Boomrock owner drives new venture

Last updated 05:00 10/11/2011
Jonny Eastwick is taking his driver training programme to two Wellington schools.
MAARTEN HOLL/Fairfax NZ
SAFETY CAMPAIGNER: Jonny Eastwick is taking his driver training programme to two Wellington schools.

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The owner of Wellington corporate retreat Boomrock has a new passion in life – making New Zealand roads safer. Jonny Eastwick talks to Catherine Harris.

A tour around Boomrock with the owner is a bit like taking inventory. Gun range? Check. Helicopter pads? Check. Racetrack?

"Hang on," says Jonny Eastwick as he accelerates his 4WD Mercedes Benz. "We're going to take this corner a little fast."

He presses the accelerator and just as the stomach starts to lurch, the vehicle's automatic stability control kicks in, bringing what seemed like an out-of-control ride right back into line.

This is obviously a showstopper for many of Boomrock's corporate visitors and the view is amazing. Eastwick observes with a smile that this is one of the few racetracks that appears to fall into the sea. It's an optical illusion, of course. Boomrock is perched atop Eastwick's family farm at the top of Ohariu Valley. To the south, Makara's windswept shores. To the north, Mana Island and Titahi Bay.

Eastwick's farm has been in his family for three generations. By all accounts, he is a very private person which is one reason why only staff can drive up there. Everyone else comes in by helicopter or bus.

"I think that we like to use it very much as a family, hence we won't put accommodation in here ... You know it's your own when no-one's here, which is really important to us as a family."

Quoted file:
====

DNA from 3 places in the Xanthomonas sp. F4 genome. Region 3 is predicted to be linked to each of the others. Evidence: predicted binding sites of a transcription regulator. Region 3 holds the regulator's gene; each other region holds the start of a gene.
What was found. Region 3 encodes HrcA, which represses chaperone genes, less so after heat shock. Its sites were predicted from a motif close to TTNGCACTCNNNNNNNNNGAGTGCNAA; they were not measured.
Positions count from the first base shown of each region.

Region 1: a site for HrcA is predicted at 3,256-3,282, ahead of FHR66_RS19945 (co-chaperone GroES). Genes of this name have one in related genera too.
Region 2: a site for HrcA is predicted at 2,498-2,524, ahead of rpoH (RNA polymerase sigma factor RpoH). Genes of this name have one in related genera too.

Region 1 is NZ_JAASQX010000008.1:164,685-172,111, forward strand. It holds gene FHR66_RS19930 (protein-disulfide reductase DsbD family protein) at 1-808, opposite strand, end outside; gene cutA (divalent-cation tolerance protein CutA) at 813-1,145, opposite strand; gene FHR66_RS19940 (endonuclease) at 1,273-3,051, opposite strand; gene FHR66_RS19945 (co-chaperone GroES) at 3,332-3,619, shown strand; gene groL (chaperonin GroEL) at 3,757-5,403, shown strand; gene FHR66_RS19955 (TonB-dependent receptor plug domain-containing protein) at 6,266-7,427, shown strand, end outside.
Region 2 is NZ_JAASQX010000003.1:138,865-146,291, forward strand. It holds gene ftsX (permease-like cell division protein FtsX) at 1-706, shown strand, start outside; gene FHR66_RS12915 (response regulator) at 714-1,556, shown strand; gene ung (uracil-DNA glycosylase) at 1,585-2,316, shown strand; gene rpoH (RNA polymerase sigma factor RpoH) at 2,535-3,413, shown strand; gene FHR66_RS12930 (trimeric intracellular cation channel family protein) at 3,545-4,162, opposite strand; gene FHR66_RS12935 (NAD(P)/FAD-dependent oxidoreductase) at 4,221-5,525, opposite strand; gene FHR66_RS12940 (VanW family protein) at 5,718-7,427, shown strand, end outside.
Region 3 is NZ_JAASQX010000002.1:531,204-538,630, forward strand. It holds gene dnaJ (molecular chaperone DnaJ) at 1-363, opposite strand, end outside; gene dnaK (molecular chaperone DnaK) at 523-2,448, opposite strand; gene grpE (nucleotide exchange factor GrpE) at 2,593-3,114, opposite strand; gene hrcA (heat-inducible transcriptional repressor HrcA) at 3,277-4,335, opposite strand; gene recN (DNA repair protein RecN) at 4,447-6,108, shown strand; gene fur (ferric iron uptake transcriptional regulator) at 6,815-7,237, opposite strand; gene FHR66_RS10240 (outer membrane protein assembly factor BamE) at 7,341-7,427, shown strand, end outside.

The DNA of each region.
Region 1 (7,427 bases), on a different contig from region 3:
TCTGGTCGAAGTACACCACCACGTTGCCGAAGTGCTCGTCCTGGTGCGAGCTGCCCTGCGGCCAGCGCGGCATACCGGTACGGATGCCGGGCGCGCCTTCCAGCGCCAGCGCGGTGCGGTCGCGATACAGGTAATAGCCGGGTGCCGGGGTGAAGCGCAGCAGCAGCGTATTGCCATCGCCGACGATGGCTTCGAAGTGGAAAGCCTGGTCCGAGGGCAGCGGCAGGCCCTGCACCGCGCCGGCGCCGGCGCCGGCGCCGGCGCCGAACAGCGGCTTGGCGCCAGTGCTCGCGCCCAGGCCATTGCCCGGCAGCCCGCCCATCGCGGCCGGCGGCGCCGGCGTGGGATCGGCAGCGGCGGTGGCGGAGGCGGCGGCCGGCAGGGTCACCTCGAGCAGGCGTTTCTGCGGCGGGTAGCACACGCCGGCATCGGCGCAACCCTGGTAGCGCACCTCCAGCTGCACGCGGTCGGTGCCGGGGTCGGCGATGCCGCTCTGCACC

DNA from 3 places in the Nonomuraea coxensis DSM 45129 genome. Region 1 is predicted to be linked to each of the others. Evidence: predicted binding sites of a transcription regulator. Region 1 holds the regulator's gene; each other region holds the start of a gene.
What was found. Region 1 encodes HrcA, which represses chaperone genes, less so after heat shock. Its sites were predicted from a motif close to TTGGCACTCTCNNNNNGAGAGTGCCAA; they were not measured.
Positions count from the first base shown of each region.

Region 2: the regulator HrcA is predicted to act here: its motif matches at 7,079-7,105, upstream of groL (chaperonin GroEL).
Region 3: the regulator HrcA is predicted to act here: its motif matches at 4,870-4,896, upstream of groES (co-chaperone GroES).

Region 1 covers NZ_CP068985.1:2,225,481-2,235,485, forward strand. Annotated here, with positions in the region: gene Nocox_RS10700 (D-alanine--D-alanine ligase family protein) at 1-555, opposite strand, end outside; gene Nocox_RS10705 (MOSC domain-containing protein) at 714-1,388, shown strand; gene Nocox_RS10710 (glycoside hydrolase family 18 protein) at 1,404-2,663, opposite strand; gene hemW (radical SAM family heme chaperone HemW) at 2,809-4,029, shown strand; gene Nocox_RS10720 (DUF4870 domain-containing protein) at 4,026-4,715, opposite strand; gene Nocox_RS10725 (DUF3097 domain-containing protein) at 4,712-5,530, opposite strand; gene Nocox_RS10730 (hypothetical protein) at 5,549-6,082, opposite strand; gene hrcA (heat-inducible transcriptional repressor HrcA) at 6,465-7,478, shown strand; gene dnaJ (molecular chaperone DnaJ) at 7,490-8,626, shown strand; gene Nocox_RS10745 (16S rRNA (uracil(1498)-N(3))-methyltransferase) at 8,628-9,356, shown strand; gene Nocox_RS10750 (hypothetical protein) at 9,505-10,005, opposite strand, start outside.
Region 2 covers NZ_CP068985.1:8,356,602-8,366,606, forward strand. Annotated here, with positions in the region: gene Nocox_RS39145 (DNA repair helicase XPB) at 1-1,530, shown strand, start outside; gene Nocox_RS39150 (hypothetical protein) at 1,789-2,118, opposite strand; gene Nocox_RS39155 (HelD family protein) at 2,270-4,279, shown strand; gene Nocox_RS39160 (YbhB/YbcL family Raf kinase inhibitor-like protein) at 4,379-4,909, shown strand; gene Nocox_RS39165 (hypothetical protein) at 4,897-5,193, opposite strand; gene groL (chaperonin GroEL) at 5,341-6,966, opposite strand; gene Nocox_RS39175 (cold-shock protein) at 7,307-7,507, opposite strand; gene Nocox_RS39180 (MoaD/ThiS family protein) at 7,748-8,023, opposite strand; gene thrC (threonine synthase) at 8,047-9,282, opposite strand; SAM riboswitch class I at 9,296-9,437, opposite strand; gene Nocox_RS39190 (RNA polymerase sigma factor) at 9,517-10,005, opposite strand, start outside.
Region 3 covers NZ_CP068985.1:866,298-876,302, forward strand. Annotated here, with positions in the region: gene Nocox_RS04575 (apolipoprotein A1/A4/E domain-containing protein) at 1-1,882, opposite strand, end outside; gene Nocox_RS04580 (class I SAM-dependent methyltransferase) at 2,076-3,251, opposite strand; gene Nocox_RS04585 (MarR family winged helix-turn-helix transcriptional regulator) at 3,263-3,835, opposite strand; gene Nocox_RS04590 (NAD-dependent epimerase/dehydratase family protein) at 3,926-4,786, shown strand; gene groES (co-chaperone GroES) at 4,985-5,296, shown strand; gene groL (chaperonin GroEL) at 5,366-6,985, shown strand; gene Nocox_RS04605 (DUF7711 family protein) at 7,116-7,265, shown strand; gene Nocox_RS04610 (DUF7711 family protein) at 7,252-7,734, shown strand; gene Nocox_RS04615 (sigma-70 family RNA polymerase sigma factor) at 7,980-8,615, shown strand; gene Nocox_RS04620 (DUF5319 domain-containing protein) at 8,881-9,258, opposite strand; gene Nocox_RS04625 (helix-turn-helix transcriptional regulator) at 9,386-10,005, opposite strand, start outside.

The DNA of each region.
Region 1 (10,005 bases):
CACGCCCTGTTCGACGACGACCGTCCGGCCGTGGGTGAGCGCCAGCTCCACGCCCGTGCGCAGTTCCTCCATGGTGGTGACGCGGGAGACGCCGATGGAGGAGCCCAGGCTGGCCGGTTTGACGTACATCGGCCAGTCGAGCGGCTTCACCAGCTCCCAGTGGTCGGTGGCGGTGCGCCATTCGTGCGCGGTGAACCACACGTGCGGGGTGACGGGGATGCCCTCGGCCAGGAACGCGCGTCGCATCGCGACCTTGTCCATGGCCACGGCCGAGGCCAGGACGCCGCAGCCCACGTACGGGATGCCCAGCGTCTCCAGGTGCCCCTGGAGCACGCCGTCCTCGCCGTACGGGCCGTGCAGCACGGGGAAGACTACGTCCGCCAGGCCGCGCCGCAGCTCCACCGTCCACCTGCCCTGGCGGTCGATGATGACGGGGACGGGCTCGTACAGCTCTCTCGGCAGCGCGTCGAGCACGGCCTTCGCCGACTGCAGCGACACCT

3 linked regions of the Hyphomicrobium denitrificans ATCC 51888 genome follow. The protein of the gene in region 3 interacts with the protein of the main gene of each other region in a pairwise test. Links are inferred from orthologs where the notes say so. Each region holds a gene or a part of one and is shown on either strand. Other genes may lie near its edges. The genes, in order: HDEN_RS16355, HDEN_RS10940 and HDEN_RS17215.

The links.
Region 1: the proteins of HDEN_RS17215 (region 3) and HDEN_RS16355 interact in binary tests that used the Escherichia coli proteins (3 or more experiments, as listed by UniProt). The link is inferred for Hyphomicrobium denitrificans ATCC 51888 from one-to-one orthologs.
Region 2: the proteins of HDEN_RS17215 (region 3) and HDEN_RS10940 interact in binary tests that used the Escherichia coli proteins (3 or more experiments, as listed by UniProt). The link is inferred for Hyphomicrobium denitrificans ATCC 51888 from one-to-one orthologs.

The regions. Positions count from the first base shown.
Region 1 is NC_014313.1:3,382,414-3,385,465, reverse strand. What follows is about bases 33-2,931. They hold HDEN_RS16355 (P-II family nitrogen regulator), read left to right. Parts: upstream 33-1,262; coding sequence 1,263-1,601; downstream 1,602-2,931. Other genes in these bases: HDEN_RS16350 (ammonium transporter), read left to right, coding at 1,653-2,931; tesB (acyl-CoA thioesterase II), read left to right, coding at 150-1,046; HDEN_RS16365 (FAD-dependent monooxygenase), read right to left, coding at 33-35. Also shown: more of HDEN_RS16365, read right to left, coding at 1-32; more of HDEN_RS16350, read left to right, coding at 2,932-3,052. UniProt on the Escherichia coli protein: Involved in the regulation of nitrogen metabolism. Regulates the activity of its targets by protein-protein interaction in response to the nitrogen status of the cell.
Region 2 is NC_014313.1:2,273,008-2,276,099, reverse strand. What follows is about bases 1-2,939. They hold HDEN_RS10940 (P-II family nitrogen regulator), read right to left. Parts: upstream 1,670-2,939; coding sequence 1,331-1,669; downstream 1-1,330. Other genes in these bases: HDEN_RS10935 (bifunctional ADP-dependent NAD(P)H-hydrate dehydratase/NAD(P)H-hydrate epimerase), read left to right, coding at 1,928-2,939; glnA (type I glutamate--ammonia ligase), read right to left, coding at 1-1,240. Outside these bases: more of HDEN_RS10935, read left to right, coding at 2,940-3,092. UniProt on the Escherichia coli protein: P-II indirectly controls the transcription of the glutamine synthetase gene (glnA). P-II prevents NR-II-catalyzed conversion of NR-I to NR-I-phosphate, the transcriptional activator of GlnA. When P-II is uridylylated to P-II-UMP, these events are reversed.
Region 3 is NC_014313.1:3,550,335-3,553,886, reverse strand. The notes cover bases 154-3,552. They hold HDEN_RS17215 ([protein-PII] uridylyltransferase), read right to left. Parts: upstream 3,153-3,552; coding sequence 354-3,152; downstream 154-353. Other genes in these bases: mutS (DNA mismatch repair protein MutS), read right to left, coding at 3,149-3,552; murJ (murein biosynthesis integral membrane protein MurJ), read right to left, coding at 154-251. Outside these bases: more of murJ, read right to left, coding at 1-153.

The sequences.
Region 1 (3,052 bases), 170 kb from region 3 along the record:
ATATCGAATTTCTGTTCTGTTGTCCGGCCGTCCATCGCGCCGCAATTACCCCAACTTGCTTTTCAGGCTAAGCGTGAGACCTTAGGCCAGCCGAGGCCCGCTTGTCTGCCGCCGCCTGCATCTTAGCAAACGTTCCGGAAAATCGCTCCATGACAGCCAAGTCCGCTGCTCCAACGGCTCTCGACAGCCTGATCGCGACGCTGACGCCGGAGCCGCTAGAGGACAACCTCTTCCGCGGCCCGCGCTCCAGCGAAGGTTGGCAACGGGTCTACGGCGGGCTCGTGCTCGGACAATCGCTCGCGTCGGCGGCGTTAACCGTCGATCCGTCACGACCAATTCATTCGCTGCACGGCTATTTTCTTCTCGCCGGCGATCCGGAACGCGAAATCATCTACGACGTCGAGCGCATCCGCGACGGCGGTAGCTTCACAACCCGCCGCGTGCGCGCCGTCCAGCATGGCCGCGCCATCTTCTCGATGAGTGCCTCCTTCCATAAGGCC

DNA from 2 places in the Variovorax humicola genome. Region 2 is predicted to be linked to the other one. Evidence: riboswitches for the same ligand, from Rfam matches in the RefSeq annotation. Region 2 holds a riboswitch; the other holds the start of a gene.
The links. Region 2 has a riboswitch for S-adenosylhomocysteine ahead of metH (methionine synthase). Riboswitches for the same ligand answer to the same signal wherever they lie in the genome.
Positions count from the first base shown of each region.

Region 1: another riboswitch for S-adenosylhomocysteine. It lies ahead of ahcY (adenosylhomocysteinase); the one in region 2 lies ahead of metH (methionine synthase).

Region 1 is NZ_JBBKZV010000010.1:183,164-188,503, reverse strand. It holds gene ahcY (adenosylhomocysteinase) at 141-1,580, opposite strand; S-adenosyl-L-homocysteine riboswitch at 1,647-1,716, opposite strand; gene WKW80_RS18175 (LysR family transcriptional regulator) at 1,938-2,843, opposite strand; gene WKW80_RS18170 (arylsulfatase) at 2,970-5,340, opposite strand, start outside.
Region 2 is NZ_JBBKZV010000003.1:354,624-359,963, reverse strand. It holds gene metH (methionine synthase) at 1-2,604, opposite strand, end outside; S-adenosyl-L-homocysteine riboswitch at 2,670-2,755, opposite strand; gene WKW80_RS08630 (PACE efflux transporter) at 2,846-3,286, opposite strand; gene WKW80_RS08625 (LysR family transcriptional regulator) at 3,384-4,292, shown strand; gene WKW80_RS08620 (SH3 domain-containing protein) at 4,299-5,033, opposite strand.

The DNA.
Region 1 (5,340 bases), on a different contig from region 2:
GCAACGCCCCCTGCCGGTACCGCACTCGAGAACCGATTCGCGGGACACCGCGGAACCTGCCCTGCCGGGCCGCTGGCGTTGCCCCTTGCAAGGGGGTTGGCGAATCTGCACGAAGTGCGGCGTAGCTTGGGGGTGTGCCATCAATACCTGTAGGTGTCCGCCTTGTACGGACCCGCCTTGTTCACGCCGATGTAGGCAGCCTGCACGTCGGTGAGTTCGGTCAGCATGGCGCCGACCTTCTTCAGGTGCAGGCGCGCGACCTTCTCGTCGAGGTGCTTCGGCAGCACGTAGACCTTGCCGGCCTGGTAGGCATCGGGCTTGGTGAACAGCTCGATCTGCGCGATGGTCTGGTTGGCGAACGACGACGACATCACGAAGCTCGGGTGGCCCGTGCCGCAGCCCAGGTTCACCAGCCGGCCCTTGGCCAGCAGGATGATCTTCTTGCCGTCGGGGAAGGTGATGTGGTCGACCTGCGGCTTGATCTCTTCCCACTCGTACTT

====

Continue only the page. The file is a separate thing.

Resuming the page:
Eastwick did an agricultural degree and always figured farming would be his career. But a downturn in farming 16 years ago led him to start thinking laterally.

"I was brought up that farming was going to be [my] life and then had to fully re-educate which has been the interesting part."

His solution was a luxury retreat with the best of food and adventurous activities which were outside the daily norm. The lodge sits on a family picnic spot.

"In the early days no-one did anything up here because it was too windy, but once we broke away from that thought pattern and could actually get power in ...

"We obviously took a bit of a risk at that stage and honestly, from the day it's gone in, it's given a lot of people a lot of satisfaction."

A racetrack, designed with the help of racing driver Peter Brock, followed. Visitors can also try their hand at helicopter flying, extreme off-roading, knife throwing, archery, golf, claybird shooting, whisky tasting or cooking with celebrity chefs.

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However, Eastwick has always wanted Boomrock to be more than a luxury playground. His aim was to be "a brand other leading brands wanted to be a part of".

His partners are Mercedes, which uses the racetrack exclusively as a showcase for buyers and Boomrock visitors, and Beretta, which supplies the guns.

The added benefit of Boomrock for Eastwick are the guests he meets and the ideas they bring. A self-taught entrepreneur, he believes one of the benefits of not having a formal business background is that he has no restrictions. "I've always looked at things a little differently. I'm being educated all the time.